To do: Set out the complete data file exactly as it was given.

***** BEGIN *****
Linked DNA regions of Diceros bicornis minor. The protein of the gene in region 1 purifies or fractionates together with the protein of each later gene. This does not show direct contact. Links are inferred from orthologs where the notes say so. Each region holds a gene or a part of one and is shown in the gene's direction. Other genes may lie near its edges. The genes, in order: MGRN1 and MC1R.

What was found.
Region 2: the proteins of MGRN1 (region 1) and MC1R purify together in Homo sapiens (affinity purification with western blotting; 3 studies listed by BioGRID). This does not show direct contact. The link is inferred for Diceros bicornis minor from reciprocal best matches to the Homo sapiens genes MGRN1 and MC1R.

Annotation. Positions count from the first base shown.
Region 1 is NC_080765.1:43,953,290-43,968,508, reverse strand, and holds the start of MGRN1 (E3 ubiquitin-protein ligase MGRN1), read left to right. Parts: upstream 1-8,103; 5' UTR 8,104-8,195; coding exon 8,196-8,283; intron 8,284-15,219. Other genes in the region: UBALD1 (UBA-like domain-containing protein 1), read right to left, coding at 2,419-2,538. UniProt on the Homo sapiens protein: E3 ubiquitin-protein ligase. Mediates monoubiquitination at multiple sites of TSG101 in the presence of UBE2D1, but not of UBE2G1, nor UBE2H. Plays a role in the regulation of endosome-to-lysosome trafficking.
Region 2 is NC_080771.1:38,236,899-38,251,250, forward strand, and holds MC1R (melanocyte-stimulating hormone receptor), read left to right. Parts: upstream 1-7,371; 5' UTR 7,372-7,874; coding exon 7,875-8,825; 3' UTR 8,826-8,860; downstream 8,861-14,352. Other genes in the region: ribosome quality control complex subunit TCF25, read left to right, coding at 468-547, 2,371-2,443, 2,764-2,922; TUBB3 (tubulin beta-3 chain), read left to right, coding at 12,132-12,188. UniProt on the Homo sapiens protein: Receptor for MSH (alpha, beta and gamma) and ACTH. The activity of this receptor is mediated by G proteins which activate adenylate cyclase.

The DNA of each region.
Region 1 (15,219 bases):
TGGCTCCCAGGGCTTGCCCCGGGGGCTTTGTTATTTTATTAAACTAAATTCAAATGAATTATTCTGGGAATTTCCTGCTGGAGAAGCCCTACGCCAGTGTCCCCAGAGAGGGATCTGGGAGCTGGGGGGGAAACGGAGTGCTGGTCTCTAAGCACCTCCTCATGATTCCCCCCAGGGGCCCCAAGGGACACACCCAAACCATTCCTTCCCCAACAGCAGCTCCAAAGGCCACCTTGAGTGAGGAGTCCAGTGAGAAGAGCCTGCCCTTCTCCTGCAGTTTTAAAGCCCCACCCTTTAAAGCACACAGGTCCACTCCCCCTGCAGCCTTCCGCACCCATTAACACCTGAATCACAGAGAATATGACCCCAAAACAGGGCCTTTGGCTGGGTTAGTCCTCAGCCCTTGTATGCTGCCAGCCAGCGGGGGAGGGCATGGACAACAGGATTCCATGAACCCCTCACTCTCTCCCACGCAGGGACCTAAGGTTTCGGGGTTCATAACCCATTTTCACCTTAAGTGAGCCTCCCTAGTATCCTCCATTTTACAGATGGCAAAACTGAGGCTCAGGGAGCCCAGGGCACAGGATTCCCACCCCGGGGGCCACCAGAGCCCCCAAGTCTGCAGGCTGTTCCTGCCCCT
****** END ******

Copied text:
Linked DNA regions of Diceros bicornis minor. The protein of the gene in region 1 purifies or fractionates together with the protein of each later gene. This does not show direct contact. Links are inferred from orthologs where the notes say so. Each region holds a gene or a part of one and is shown in the gene's direction. Other genes may lie near its edges. The genes, in order: MGRN1 and MC1R.

What was found.
Region 2: the proteins of MGRN1 (region 1) and MC1R purify together in Homo sapiens (affinity purification with western blotting; 3 studies listed by BioGRID). This does not show direct contact. The link is inferred for Diceros bicornis minor from reciprocal best matches to the Homo sapiens genes MGRN1 and MC1R.

Annotation. Positions count from the first base shown.
Region 1 is NC_080765.1:43,953,290-43,968,508, reverse strand, and holds the start of MGRN1 (E3 ubiquitin-protein ligase MGRN1), read left to right. Parts: upstream 1-8,103; 5' UTR 8,104-8,195; coding exon 8,196-8,283; intron 8,284-15,219. Other genes in the region: UBALD1 (UBA-like domain-containing protein 1), read right to left, coding at 2,419-2,538. UniProt on the Homo sapiens protein: E3 ubiquitin-protein ligase. Mediates monoubiquitination at multiple sites of TSG101 in the presence of UBE2D1, but not of UBE2G1, nor UBE2H. Plays a role in the regulation of endosome-to-lysosome trafficking.
Region 2 is NC_080771.1:38,236,899-38,251,250, forward strand, and holds MC1R (melanocyte-stimulating hormone receptor), read left to right. Parts: upstream 1-7,371; 5' UTR 7,372-7,874; coding exon 7,875-8,825; 3' UTR 8,826-8,860; downstream 8,861-14,352. Other genes in the region: ribosome quality control complex subunit TCF25, read left to right, coding at 468-547, 2,371-2,443, 2,764-2,922; TUBB3 (tubulin beta-3 chain), read left to right, coding at 12,132-12,188. UniProt on the Homo sapiens protein: Receptor for MSH (alpha, beta and gamma) and ACTH. The activity of this receptor is mediated by G proteins which activate adenylate cyclase.

The DNA of each region.
Region 1 (15,219 bases):
TGGCTCCCAGGGCTTGCCCCGGGGGCTTTGTTATTTTATTAAACTAAATTCAAATGAATTATTCTGGGAATTTCCTGCTGGAGAAGCCCTACGCCAGTGTCCCCAGAGAGGGATCTGGGAGCTGGGGGGGAAACGGAGTGCTGGTCTCTAAGCACCTCCTCATGATTCCCCCCAGGGGCCCCAAGGGACACACCCAAACCATTCCTTCCCCAACAGCAGCTCCAAAGGCCACCTTGAGTGAGGAGTCCAGTGAGAAGAGCCTGCCCTTCTCCTGCAGTTTTAAAGCCCCACCCTTTAAAGCACACAGGTCCACTCCCCCTGCAGCCTTCCGCACCCATTAACACCTGAATCACAGAGAATATGACCCCAAAACAGGGCCTTTGGCTGGGTTAGTCCTCAGCCCTTGTATGCTGCCAGCCAGCGGGGGAGGGCATGGACAACAGGATTCCATGAACCCCTCACTCTCTCCCACGCAGGGACCTAAGGTTTCGGGGTTCATAACCCATTTTCACCTTAAGTGAGCCTCCCTAGTATCCTCCATTTTACAGATGGCAAAACTGAGGCTCAGGGAGCCCAGGGCACAGGATTCCCACCCCGGGGGCCACCAGAGCCCCCAAGTCTGCAGGCTGTTCCTGCCCCT